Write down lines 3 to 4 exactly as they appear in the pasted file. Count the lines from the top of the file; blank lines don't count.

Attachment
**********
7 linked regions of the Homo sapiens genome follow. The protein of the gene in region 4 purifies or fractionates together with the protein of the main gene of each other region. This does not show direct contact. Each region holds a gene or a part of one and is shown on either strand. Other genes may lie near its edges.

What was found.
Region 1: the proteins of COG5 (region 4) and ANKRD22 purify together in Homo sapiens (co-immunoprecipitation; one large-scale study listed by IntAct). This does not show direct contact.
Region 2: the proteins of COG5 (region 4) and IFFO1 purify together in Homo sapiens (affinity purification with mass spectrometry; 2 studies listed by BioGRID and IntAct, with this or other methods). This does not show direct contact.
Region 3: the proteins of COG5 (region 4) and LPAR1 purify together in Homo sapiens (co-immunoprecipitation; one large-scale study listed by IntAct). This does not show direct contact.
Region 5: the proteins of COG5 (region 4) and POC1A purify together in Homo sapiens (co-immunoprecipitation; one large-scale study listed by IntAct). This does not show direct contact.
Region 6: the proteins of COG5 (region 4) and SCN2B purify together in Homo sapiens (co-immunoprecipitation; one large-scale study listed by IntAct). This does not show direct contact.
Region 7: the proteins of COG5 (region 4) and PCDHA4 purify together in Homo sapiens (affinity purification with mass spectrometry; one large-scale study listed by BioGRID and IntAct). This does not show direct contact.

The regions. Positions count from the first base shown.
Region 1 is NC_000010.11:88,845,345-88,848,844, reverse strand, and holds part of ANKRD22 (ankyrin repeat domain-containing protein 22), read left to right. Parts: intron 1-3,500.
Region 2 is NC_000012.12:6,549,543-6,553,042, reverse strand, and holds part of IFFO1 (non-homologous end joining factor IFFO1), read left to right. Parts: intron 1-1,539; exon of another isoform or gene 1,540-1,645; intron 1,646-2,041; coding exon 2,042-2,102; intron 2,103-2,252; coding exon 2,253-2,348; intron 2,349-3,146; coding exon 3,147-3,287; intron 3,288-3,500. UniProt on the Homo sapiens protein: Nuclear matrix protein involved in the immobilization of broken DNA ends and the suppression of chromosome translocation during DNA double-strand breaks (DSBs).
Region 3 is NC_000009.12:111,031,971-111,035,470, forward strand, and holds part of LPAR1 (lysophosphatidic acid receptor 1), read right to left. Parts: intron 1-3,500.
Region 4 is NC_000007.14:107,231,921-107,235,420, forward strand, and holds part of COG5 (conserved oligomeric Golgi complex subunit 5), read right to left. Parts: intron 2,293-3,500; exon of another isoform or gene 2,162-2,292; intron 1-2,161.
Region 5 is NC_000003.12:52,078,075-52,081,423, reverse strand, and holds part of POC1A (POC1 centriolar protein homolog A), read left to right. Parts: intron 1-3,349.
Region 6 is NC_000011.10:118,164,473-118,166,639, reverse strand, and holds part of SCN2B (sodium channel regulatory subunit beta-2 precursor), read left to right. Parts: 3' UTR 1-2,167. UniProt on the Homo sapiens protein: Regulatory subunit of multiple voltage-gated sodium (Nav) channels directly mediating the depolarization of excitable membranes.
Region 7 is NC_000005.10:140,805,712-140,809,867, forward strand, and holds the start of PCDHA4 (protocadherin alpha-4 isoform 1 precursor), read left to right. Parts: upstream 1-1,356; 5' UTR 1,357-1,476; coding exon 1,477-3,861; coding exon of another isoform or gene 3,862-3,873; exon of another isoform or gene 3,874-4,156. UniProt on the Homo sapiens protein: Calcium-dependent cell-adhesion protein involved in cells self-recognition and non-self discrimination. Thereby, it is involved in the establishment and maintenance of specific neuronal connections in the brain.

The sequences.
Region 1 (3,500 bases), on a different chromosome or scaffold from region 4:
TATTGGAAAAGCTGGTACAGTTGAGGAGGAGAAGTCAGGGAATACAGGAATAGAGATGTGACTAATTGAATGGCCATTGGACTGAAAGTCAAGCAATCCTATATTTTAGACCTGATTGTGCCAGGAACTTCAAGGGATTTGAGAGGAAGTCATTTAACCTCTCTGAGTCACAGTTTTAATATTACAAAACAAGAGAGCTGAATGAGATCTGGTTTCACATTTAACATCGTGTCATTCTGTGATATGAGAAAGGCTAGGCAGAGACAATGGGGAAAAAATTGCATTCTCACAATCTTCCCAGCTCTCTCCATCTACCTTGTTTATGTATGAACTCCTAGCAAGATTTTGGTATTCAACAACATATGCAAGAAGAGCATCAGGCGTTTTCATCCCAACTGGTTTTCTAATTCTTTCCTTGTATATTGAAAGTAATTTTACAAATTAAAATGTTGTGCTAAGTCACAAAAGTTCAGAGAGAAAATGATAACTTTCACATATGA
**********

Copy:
Region 1: the proteins of COG5 (region 4) and ANKRD22 purify together in Homo sapiens (co-immunoprecipitation; one large-scale study listed by IntAct). This does not show direct contact.
Region 2: the proteins of COG5 (region 4) and IFFO1 purify together in Homo sapiens (affinity purification with mass spectrometry; 2 studies listed by BioGRID and IntAct, with this or other methods). This does not show direct contact.